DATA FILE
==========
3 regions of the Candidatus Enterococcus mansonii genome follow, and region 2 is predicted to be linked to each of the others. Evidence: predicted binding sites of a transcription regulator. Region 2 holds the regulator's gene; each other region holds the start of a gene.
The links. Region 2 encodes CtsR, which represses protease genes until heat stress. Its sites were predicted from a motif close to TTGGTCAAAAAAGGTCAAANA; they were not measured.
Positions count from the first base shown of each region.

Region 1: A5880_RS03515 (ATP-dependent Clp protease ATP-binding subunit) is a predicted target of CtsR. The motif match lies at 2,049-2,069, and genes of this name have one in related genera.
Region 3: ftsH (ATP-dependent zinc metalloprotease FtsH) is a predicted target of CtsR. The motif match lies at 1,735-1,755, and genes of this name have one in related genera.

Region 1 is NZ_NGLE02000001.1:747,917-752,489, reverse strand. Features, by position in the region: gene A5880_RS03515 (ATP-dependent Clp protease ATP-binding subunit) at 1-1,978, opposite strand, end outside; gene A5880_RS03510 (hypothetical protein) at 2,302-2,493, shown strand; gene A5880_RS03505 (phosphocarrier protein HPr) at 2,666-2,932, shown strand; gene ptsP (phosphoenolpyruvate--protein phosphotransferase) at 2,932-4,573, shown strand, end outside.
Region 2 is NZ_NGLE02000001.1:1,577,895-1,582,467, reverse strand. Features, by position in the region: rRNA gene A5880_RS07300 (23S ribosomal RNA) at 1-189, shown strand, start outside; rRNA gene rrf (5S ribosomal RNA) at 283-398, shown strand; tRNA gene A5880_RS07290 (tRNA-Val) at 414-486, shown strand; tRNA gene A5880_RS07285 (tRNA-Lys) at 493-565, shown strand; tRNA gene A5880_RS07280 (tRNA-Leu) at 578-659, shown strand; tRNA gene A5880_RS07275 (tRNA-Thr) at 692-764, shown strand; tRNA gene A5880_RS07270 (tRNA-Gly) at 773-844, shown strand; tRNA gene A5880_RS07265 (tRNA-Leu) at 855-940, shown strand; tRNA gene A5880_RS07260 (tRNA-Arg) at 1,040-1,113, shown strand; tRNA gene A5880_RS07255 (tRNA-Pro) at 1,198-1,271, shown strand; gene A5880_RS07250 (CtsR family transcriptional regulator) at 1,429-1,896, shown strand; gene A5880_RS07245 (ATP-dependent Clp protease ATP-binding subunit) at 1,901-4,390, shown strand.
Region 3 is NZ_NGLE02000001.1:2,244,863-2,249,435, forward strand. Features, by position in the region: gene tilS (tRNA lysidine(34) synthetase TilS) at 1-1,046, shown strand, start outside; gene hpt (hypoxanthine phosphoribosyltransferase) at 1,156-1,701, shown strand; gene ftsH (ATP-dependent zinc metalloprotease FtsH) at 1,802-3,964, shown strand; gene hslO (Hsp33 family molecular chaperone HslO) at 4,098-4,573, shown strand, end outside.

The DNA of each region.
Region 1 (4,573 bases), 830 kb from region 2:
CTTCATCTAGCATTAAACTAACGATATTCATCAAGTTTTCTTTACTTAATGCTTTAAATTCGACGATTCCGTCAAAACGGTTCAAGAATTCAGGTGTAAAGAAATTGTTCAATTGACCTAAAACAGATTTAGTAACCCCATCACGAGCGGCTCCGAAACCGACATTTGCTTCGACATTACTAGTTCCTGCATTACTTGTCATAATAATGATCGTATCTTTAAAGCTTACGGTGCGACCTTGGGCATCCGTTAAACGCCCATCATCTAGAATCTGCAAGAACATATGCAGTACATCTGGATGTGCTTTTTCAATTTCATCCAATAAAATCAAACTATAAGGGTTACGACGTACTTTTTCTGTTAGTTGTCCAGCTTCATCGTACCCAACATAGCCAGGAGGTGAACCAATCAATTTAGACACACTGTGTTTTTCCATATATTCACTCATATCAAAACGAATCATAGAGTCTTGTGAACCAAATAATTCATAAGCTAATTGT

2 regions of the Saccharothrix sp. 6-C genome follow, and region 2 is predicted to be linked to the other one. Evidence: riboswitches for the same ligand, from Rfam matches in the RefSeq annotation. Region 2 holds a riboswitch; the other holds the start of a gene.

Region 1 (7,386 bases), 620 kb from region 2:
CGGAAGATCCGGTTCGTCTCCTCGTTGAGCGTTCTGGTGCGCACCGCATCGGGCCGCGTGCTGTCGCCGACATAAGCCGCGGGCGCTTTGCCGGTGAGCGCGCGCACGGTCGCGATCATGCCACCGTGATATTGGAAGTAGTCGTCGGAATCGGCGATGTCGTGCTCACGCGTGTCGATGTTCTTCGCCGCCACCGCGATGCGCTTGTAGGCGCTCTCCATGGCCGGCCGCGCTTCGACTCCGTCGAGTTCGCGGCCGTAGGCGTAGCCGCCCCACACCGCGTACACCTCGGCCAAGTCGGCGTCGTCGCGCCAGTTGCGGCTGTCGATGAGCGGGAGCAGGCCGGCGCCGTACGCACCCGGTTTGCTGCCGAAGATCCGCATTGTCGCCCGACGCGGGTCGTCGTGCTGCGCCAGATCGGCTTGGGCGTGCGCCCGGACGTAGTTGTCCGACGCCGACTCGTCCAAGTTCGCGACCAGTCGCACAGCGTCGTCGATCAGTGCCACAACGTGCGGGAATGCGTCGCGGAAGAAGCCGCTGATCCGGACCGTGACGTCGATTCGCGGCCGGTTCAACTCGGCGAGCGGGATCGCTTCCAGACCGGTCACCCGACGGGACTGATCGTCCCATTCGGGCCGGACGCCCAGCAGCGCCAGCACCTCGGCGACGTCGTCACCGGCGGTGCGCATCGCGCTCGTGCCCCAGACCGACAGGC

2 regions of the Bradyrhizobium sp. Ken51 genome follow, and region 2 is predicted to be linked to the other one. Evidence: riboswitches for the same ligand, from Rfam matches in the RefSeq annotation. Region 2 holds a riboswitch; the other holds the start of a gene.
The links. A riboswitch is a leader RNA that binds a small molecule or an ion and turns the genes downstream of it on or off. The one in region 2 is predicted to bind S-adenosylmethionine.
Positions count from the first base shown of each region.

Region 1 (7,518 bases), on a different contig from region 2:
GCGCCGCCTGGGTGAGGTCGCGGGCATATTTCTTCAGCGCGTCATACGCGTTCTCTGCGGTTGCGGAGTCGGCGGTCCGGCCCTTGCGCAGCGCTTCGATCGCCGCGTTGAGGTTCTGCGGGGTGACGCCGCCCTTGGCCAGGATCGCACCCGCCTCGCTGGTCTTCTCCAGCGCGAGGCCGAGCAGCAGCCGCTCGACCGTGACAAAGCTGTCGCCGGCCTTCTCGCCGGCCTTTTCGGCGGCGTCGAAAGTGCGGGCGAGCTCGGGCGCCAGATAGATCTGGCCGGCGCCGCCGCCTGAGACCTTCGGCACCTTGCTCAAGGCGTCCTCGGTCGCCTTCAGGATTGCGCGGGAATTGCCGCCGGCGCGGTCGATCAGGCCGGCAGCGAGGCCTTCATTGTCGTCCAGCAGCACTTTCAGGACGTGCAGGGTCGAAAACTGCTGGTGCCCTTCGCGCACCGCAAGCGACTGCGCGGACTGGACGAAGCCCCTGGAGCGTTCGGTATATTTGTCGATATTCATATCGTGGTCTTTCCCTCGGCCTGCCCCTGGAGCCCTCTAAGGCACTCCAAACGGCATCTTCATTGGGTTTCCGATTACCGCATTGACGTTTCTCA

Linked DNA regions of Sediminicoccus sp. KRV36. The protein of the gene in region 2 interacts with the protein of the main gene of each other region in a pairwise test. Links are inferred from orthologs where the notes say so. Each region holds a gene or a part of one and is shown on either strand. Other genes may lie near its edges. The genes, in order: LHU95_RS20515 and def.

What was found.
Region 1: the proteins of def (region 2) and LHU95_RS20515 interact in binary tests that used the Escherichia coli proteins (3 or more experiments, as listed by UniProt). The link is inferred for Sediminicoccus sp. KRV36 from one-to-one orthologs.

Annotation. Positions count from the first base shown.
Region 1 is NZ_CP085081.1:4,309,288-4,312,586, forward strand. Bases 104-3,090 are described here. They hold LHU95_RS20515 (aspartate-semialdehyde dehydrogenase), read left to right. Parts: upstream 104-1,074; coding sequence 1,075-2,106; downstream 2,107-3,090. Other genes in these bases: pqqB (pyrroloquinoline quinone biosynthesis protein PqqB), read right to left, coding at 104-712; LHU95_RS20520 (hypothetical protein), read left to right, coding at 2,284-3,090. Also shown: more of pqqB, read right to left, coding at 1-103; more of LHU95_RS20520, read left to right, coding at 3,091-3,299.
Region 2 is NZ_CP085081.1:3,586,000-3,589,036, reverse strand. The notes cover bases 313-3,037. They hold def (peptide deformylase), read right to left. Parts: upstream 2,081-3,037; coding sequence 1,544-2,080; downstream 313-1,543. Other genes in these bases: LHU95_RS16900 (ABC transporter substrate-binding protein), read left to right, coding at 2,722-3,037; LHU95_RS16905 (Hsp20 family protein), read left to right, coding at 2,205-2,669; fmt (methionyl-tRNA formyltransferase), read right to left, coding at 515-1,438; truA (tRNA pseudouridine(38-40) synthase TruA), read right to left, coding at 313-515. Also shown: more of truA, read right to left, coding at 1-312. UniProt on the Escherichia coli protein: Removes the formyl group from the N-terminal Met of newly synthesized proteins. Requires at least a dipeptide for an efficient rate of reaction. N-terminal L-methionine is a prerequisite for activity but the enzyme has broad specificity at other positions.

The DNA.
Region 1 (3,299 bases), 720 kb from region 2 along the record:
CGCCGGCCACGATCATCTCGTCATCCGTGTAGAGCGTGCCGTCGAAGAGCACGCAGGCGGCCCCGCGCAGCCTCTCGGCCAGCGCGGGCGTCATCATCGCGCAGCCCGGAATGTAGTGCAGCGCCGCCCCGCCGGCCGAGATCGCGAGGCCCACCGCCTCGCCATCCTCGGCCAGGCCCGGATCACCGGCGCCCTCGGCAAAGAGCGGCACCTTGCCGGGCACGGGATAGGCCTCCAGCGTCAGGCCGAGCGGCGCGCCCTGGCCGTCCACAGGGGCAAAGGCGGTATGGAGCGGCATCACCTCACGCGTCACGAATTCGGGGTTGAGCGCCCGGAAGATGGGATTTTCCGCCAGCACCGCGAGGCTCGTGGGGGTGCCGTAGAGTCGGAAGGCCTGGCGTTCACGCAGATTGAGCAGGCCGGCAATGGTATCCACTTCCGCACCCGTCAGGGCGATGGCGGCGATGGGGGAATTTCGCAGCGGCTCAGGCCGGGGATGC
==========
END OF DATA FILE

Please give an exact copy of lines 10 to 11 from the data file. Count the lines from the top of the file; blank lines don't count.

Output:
Region 1 (4,573 bases), 830 kb from region 2:
CTTCATCTAGCATTAAACTAACGATATTCATCAAGTTTTCTTTACTTAATGCTTTAAATTCGACGATTCCGTCAAAACGGTTCAAGAATTCAGGTGTAAAGAAATTGTTCAATTGACCTAAAACAGATTTAGTAACCCCATCACGAGCGGCTCCGAAACCGACATTTGCTTCGACATTACTAGTTCCTGCATTACTTGTCATAATAATGATCGTATCTTTAAAGCTTACGGTGCGACCTTGGGCATCCGTTAAACGCCCATCATCTAGAATCTGCAAGAACATATGCAGTACATCTGGATGTGCTTTTTCAATTTCATCCAATAAAATCAAACTATAAGGGTTACGACGTACTTTTTCTGTTAGTTGTCCAGCTTCATCGTACCCAACATAGCCAGGAGGTGAACCAATCAATTTAGACACACTGTGTTTTTCCATATATTCACTCATATCAAAACGAATCATAGAGTCTTGTGAACCAAATAATTCATAAGCTAATTGT